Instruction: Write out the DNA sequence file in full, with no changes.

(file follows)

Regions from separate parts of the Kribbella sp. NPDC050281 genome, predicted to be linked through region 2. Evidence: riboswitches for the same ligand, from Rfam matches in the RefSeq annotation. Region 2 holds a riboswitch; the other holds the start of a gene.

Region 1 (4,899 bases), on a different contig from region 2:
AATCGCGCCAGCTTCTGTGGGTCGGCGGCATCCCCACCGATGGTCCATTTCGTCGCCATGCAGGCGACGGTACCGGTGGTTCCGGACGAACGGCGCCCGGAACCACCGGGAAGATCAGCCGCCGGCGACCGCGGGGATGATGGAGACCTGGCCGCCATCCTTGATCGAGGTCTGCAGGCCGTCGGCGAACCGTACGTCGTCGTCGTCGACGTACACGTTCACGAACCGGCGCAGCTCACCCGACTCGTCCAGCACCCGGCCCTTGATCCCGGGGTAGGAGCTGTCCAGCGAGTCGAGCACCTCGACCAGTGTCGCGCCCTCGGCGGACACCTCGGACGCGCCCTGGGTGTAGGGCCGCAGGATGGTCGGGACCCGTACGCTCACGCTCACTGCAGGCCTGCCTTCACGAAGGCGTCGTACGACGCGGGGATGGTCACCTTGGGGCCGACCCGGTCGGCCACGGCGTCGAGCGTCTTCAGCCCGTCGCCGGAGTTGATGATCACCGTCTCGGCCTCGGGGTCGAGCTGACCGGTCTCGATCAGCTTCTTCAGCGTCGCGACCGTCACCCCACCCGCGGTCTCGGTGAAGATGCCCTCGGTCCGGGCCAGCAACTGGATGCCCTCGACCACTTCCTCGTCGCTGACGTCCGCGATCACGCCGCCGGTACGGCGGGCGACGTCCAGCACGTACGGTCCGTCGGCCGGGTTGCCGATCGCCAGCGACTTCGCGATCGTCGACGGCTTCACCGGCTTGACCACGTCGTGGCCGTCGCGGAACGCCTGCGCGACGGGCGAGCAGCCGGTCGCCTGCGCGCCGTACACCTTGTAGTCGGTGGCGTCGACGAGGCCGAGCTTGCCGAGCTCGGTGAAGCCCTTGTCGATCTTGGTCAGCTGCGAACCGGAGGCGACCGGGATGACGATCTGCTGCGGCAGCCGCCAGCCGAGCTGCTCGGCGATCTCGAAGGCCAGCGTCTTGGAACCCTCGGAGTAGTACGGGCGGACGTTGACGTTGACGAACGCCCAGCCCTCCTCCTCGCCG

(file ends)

Regions from separate parts of the Kribbella sp. NPDC050281 genome, predicted to be linked through region 2. Evidence: riboswitches for the same ligand, from Rfam matches in the RefSeq annotation. Region 2 holds a riboswitch; the other holds the start of a gene.

Region 1 (4,899 bases), on a different contig from region 2:
AATCGCGCCAGCTTCTGTGGGTCGGCGGCATCCCCACCGATGGTCCATTTCGTCGCCATGCAGGCGACGGTACCGGTGGTTCCGGACGAACGGCGCCCGGAACCACCGGGAAGATCAGCCGCCGGCGACCGCGGGGATGATGGAGACCTGGCCGCCATCCTTGATCGAGGTCTGCAGGCCGTCGGCGAACCGTACGTCGTCGTCGTCGACGTACACGTTCACGAACCGGCGCAGCTCACCCGACTCGTCCAGCACCCGGCCCTTGATCCCGGGGTAGGAGCTGTCCAGCGAGTCGAGCACCTCGACCAGTGTCGCGCCCTCGGCGGACACCTCGGACGCGCCCTGGGTGTAGGGCCGCAGGATGGTCGGGACCCGTACGCTCACGCTCACTGCAGGCCTGCCTTCACGAAGGCGTCGTACGACGCGGGGATGGTCACCTTGGGGCCGACCCGGTCGGCCACGGCGTCGAGCGTCTTCAGCCCGTCGCCGGAGTTGATGATCACCGTCTCGGCCTCGGGGTCGAGCTGACCGGTCTCGATCAGCTTCTTCAGCGTCGCGACCGTCACCCCACCCGCGGTCTCGGTGAAGATGCCCTCGGTCCGGGCCAGCAACTGGATGCCCTCGACCACTTCCTCGTCGCTGACGTCCGCGATCACGCCGCCGGTACGGCGGGCGACGTCCAGCACGTACGGTCCGTCGGCCGGGTTGCCGATCGCCAGCGACTTCGCGATCGTCGACGGCTTCACCGGCTTGACCACGTCGTGGCCGTCGCGGAACGCCTGCGCGACGGGCGAGCAGCCGGTCGCCTGCGCGCCGTACACCTTGTAGTCGGTGGCGTCGACGAGGCCGAGCTTGCCGAGCTCGGTGAAGCCCTTGTCGATCTTGGTCAGCTGCGAACCGGAGGCGACCGGGATGACGATCTGCTGCGGCAGCCGCCAGCCGAGCTGCTCGGCGATCTCGAAGGCCAGCGTCTTGGAACCCTCGGAGTAGTACGGGCGGACGTTGACGTTGACGAACGCCCAGCCCTCCTCCTCGCCG